— Pittsburgh financial adviser Robert Hapanowicz said
his firm has had several clients who put a higher value
on their child’s education than on their own
recall a conversation with a friend/client who had
recently been asked by an acquaintance how he justified
sending his daughter to a private school when other less
expensive options exist," said Hapanowicz,
president of Hapanowicz & Associates.
answer was: ‘I’ll just work a little longer if I
need to. Investing in my children will be one of the
best investments I can make.’"
and grandparents will do the darndest things to make
their children and grandchildren happy, even if it means
putting their own retirement security in jeopardy to
help pay for college.
one-third of Americans would be willing to defer their
retirements to help their children and grandchildren pay
for their education, according to research conducted by
Limra Secure Retirement Institute, based in Windsor,
Conn. The findings are based on a survey of nearly 1,000
Americans in July.
we also found in the survey that surprised me even more
is that over 40 percent of Americans feel it is the
family’s responsibility to help pay for college,"
said Michael Ericson, an analyst and author of the
is what initially surprised me. But it made sense when
we found over one-third of parents and grandparents were
willing to delay retirements or work in retirement to
help with college expenses," Ericson said.
of the things that is worrisome about those findings is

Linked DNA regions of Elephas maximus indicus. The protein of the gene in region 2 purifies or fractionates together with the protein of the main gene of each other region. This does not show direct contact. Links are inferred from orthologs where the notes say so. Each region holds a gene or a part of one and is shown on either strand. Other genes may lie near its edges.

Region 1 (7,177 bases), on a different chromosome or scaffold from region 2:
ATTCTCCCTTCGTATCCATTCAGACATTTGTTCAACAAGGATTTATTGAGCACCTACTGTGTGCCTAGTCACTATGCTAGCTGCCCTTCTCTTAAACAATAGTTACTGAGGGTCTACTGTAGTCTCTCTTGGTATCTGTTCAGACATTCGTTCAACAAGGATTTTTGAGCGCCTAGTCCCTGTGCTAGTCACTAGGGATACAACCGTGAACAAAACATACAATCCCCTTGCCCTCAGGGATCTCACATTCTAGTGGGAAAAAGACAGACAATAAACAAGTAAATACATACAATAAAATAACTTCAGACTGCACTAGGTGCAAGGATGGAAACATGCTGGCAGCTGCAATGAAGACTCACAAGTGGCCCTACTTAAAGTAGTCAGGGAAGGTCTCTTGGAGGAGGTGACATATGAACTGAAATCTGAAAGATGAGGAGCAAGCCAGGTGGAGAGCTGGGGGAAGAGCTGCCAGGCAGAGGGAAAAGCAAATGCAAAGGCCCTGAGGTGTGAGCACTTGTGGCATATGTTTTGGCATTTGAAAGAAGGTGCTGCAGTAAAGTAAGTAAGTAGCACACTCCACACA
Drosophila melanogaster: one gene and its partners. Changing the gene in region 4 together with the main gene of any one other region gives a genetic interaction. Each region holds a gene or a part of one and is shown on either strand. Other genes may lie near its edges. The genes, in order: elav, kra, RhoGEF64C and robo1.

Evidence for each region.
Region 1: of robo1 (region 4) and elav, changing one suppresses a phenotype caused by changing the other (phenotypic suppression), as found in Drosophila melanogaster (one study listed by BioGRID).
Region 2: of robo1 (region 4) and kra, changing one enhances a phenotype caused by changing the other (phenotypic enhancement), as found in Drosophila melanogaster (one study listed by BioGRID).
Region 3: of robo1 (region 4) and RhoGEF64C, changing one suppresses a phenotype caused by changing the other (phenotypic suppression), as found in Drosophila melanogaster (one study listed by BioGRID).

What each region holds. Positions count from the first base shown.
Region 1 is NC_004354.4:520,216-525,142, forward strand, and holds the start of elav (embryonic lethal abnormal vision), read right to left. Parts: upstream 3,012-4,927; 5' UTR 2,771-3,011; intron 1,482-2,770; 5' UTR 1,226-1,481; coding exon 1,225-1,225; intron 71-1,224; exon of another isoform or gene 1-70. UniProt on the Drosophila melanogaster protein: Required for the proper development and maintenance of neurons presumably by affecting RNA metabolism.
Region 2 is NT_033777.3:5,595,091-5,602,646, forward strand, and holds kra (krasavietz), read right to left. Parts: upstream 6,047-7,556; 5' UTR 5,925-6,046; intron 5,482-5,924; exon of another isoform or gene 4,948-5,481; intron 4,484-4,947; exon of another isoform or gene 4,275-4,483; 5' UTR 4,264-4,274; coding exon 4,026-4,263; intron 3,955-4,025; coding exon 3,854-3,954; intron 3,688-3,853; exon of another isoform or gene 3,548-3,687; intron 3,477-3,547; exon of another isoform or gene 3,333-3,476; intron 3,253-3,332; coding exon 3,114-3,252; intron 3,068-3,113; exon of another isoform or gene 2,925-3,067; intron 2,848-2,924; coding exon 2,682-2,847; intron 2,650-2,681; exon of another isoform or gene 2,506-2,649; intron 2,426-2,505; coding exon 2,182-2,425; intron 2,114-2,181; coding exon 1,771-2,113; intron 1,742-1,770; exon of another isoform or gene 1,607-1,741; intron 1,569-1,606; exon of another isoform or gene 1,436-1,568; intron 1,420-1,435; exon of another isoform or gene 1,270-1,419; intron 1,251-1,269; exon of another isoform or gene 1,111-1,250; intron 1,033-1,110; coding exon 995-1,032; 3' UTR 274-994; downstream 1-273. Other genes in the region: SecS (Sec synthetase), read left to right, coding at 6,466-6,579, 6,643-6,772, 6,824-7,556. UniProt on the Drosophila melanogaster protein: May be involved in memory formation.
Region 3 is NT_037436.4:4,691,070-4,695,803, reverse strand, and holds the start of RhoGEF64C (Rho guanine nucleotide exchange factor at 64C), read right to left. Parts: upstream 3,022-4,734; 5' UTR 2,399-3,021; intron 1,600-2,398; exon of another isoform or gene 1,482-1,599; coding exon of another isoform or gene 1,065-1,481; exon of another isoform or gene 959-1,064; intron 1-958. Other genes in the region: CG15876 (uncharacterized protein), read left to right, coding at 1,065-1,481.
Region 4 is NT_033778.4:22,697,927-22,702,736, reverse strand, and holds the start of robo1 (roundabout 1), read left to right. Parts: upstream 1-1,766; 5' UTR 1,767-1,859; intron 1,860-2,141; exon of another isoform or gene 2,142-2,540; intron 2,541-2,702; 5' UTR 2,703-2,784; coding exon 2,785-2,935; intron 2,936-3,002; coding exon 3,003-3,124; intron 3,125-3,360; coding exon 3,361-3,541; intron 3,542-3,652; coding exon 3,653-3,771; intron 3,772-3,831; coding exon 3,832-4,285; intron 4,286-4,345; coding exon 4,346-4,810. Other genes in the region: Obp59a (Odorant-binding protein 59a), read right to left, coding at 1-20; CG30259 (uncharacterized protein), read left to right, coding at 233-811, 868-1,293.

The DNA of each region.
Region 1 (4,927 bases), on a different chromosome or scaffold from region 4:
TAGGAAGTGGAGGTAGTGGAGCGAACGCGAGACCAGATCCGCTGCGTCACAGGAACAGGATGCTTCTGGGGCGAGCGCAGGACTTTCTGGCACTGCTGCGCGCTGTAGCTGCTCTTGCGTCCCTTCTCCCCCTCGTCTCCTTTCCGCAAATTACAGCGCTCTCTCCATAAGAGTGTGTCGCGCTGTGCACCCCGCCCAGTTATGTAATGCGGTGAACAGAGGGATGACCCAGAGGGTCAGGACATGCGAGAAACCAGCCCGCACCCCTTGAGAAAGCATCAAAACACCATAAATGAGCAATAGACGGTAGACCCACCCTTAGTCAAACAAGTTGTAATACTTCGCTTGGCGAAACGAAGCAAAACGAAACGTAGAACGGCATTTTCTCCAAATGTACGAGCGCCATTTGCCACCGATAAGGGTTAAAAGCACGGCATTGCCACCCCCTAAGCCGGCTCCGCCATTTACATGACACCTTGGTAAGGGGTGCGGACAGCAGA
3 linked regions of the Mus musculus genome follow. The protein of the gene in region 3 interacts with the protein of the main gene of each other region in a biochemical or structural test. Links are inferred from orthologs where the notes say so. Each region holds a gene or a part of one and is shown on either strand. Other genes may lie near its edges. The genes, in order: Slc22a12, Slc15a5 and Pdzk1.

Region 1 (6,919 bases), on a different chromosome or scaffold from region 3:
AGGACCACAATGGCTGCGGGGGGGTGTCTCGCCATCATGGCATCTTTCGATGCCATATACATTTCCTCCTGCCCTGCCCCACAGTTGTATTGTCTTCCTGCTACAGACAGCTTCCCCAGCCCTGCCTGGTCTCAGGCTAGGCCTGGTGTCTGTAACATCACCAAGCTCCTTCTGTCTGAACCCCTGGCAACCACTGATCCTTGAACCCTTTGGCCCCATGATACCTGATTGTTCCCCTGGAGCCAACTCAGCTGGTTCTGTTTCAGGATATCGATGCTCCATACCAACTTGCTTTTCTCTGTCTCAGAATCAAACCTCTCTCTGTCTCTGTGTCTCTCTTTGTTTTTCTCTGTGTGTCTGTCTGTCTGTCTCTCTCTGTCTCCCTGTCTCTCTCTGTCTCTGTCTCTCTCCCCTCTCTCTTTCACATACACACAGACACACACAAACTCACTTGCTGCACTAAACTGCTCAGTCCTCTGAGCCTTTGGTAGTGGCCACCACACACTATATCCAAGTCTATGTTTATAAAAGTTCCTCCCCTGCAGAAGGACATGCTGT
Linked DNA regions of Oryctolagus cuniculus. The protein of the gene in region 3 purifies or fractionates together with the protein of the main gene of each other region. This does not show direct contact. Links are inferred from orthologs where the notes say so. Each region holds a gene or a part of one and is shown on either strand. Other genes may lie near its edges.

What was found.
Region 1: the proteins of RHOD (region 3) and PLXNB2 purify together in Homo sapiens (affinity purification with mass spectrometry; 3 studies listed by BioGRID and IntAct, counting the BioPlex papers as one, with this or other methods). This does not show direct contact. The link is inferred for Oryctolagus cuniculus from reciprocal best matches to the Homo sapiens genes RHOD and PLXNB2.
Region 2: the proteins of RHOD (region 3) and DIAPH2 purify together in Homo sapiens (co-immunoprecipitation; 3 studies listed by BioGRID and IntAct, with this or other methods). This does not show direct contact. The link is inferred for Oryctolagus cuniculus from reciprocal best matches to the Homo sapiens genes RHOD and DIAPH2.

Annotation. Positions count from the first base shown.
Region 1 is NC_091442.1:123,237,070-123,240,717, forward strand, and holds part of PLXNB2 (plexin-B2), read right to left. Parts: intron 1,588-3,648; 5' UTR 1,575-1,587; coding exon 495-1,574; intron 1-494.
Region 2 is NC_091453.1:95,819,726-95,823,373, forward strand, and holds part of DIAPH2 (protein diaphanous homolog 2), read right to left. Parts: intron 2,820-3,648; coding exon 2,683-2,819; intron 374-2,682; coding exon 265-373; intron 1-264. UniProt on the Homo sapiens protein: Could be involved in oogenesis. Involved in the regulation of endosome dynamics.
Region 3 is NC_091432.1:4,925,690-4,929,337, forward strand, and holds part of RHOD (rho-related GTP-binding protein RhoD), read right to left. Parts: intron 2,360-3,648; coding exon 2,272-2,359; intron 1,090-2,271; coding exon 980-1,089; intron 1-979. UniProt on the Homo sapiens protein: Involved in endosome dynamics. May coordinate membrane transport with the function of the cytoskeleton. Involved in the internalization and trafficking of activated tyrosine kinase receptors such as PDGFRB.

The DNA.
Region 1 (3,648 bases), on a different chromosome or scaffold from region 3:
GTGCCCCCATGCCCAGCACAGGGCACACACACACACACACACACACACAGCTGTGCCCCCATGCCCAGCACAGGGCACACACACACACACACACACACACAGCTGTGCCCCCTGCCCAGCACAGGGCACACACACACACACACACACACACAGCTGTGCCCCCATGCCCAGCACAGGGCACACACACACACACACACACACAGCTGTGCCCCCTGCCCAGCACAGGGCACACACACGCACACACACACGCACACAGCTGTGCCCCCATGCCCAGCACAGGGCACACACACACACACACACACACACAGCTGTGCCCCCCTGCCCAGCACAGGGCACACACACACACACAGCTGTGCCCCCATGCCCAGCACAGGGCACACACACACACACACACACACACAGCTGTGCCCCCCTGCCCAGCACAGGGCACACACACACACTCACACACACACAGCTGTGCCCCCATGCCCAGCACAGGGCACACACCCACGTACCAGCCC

that our research finds about half of Americans are not
able to work as long as they planned."
the cost of college has skyrocketed, Ericson said
Americans are putting less money aside for retirement,
delaying retirement start dates and even carrying debt
into retirement, often due to lending financial
assistance to younger family members in college.
noted, "When you invest in a child’s education,
what you hope for, of course, is a high return in terms
of career opportunities and life fulfillment as the
child progresses into adulthood. For many, if not most
parents, it is hard to put a number on such a result. It
noted the Roth IRA can be a more flexible solution than
a 529 savings plan, although the second is specifically
set up to help people save for college. Roth
contributions, though not tax deductible, can be
distributed tax-free and used to pay for college
expenses, including expenses not qualified via the 529
appears to be a determining factor in what sacrifices
parents and grandparents are willing to make for
college-age family members.
percentage of Americans who say they would be willing to
reduce the amount they are saving for retirement to help
pay for their children’s or grandchildren’s
educations decreases as people get older.
is a generational difference in the people who agreed
that family members have a responsibility to help
students pay for college," Ericson said. "The
younger generations — Generation Y and Generation X
— are more likely to agree with that statement as
opposed to baby boomers and the silent generation.
younger generations are more likely to have experienced
college and the debt that often goes with it," he
said. "They are more likely to want their children
to have the same opportunity they had. The older
generations are more likely to be retired and on a fixed
income, which makes it harder to pay the rising cost of